chameleon blank topic cardThe game manufacturer’s recommended age range is 14 & up, but we test ran the game with the 9-12 year-olds in Cotsen Critix, our children’s literary society (we just made sure we pulled out some of the more mature Topic Cards, like ones that included the names of alcoholic beverages). After just a touch of trouble with the instructions and locating the secret category from the dice roll, the kids were off and running!

They liked the various topics, coming up with the description word, and how funny it was to both be, and try to figure out, the chameleon. As one kid so aptly put it “Something is fun about lying to your friends’ faces.” Hah!

The beautiful packaging, clever concept, interesting topics, clear instructions, and devious social nature of this game make it extremely enjoyable. 5 out of 5 stars. Highly recommended!

It Was a Dark and Stormy Night…

it was a dark and stormy nightStorms can be very scary, but this story time project lets YOU be in charge of the clouds, rain, and lightning!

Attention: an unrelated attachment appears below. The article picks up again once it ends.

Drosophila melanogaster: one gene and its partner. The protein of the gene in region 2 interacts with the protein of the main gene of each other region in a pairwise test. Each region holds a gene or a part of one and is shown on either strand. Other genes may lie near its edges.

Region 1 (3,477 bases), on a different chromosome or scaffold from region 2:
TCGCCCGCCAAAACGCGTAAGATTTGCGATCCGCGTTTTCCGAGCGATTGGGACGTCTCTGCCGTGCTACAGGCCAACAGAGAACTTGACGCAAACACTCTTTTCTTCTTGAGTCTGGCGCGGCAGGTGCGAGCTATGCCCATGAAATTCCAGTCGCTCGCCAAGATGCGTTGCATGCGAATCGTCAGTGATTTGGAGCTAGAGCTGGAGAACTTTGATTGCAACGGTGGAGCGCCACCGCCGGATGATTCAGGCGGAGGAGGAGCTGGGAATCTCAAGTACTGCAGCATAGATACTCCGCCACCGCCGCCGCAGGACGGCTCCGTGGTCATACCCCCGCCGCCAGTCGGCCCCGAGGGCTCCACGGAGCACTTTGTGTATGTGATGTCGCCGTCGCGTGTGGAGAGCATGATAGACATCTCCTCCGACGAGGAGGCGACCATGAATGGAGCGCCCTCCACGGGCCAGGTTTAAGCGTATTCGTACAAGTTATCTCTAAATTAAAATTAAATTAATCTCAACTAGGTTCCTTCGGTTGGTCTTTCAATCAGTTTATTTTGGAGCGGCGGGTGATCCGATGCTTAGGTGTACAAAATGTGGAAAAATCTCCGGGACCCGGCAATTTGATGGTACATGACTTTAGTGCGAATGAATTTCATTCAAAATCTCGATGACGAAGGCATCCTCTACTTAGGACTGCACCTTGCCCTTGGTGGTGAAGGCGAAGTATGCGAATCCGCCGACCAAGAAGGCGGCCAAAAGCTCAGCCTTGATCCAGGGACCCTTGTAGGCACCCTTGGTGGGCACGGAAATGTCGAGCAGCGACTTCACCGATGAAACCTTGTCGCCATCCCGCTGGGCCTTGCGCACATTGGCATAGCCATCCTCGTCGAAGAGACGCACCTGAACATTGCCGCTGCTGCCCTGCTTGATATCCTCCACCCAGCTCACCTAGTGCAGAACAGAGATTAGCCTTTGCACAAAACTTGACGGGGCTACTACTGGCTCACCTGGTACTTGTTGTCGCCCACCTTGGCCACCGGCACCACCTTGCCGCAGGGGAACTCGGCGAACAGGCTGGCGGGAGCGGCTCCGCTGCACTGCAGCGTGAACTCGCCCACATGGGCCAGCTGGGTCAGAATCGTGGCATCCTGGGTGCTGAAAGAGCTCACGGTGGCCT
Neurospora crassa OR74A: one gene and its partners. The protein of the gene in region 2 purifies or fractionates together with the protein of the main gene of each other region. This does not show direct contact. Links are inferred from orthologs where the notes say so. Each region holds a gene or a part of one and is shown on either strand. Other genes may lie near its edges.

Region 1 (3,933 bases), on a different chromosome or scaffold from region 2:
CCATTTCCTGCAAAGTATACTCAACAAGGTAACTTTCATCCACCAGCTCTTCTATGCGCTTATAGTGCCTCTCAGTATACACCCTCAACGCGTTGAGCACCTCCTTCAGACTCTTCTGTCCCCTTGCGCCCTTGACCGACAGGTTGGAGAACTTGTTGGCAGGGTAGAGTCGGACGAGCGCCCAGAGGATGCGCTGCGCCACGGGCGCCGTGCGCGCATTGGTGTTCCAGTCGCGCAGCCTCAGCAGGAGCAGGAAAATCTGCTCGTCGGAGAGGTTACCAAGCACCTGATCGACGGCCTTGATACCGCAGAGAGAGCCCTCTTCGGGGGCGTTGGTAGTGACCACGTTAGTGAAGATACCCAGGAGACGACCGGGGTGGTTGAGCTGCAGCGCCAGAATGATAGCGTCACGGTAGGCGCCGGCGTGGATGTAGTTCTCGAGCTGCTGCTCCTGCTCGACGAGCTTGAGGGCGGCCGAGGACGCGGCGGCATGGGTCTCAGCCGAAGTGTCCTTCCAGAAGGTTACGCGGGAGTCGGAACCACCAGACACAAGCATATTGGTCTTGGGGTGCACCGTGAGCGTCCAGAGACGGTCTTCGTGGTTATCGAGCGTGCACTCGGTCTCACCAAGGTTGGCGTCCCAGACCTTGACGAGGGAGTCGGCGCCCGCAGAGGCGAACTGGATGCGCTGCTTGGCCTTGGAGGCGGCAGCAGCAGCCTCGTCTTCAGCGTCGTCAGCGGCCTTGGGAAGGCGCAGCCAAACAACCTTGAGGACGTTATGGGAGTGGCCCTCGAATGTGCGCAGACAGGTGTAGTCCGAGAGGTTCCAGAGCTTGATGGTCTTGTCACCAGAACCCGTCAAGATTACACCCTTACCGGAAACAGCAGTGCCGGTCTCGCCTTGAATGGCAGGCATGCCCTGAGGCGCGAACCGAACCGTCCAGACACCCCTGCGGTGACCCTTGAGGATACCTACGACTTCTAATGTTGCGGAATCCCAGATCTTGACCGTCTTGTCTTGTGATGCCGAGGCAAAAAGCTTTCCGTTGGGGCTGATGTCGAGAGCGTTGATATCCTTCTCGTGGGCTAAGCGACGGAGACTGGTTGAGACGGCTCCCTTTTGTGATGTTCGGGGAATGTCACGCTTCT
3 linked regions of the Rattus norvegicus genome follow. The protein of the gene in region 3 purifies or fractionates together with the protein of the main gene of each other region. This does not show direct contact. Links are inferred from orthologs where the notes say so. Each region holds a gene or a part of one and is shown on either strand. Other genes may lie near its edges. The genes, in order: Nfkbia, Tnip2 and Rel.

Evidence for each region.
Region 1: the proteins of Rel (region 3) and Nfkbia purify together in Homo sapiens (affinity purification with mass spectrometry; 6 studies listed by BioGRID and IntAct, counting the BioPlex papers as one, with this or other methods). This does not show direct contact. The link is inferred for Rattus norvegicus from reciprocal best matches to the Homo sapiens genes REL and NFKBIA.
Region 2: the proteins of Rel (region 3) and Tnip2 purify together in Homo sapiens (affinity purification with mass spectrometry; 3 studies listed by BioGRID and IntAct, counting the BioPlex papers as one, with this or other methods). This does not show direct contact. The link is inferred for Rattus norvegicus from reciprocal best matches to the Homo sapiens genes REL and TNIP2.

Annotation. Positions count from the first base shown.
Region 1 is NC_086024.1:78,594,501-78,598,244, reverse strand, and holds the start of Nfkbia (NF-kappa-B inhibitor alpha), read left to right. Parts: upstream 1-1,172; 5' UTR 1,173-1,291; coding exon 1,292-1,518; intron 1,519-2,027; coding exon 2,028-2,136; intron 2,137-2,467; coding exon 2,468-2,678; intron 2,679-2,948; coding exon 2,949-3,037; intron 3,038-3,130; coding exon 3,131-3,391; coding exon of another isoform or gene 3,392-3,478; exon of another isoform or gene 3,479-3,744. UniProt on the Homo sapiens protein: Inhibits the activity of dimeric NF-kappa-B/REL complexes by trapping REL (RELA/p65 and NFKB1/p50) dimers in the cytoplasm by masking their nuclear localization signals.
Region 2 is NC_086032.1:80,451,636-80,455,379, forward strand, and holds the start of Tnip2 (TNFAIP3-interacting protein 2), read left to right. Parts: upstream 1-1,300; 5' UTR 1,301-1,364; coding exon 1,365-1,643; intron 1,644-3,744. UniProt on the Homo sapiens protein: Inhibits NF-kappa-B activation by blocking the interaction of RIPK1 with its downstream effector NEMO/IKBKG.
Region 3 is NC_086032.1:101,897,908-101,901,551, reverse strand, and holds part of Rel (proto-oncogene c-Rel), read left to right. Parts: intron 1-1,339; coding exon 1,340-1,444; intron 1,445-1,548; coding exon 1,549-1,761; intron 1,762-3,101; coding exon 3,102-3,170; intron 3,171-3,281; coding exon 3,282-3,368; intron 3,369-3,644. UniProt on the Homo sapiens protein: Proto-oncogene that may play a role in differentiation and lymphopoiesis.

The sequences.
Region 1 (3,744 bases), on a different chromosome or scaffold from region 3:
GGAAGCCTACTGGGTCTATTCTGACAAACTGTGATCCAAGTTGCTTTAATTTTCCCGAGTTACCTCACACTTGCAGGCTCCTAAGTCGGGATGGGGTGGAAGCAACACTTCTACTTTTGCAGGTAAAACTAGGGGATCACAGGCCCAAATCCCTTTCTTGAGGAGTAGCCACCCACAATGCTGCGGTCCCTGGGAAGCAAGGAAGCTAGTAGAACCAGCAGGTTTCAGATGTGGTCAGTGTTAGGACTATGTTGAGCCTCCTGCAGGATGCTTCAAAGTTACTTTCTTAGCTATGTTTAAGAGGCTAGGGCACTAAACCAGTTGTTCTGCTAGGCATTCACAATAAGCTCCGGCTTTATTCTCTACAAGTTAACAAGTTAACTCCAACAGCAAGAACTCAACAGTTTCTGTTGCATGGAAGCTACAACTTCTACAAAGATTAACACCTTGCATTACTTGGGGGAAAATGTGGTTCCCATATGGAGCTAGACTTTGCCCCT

We read Stormy Night by Salina Yoon (Bloomsbury, 2015). A storm is booming, and Bear can’t sleep – and neither can his stuffed bunny Floppy, his Mama, or his Papa! But a sweet song, kiss on the nose, a tickle on the ear, and good book can do wonders, and the family rides the storm out together.

You’ll need:

  • 2 corrugated cardboard rectangles
  • A box cutter
  • 2 strips of poster board
  • 2 paper towel tubes
  • Construction paper
  • 1 small box
  • 4 jumbo craft sticks
  • Scissors, tape and glue for construction
  • Markers for decorating
  • Hot glue

This theater is divided into two pieces: the back and the front, which are later hot glued together to create a free-standing theater. Here’s the back piece…

back of storm theaterFirst, glue a piece of blue construction paper to a corrugated cardboard rectangle (we used 9.75″ x 13.75″ cake pads). Next, cut a silhouettes from black construction paper and glue it down as well. Definitely make sure to glue these down tight, so the edges don’t snag on your puppets later. Here’s the front piece…

front of storm theater step 1Use a box cutter to cake a window in the second corrugated cardboard rectangle. Then glue or tape 2 strips of poster board to the front of the window (definitely use poster board, construction paper is a little too saggy). Add a pair of optional window curtains. Then flip the front piece over…